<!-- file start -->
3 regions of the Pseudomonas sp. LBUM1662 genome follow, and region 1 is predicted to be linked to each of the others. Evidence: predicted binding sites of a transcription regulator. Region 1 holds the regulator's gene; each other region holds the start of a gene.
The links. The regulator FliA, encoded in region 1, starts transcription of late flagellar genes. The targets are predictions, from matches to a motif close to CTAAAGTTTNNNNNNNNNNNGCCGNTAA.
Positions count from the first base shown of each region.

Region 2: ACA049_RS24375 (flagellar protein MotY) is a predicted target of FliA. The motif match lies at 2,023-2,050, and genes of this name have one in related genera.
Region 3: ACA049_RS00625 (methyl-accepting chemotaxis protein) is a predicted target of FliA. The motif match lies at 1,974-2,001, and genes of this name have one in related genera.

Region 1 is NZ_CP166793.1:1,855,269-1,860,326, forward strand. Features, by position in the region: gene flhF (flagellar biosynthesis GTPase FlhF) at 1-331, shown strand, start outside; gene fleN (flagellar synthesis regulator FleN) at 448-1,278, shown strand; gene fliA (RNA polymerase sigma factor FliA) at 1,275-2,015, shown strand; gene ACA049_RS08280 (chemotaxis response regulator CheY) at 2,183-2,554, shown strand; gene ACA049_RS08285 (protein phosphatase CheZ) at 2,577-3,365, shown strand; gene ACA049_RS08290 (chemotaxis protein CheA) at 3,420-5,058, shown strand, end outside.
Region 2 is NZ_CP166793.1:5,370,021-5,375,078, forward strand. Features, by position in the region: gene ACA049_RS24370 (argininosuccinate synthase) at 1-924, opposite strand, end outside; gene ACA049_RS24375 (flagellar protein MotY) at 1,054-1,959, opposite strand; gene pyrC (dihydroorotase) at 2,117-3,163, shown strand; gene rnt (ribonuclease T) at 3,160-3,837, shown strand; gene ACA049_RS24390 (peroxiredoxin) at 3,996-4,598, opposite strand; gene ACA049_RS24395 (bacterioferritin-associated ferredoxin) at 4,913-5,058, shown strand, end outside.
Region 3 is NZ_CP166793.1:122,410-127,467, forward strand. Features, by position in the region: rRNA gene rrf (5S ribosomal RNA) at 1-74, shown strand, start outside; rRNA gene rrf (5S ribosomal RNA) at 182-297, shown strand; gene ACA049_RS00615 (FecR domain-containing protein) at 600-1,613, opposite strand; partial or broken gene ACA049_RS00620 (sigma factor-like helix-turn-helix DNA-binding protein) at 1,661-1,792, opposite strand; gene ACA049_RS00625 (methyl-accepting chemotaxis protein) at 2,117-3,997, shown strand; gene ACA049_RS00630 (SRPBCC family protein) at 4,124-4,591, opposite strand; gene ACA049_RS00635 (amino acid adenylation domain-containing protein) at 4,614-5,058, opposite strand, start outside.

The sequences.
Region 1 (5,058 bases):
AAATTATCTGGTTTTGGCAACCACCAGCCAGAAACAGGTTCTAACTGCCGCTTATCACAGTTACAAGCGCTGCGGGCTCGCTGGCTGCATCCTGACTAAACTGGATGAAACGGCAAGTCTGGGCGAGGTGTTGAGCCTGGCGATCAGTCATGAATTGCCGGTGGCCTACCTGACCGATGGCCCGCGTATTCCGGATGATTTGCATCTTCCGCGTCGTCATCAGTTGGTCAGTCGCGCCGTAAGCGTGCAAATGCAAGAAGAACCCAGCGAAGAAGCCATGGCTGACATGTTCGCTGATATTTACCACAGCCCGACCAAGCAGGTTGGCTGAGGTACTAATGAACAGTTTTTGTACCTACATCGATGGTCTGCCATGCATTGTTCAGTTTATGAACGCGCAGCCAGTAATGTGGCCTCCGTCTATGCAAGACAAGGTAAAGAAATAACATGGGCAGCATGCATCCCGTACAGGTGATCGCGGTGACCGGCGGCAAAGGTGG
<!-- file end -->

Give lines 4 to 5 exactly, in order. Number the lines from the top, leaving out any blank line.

Region 2: ACA049_RS24375 (flagellar protein MotY) is a predicted target of FliA. The motif match lies at 2,023-2,050, and genes of this name have one in related genera.
Region 3: ACA049_RS00625 (methyl-accepting chemotaxis protein) is a predicted target of FliA. The motif match lies at 1,974-2,001, and genes of this name have one in related genera.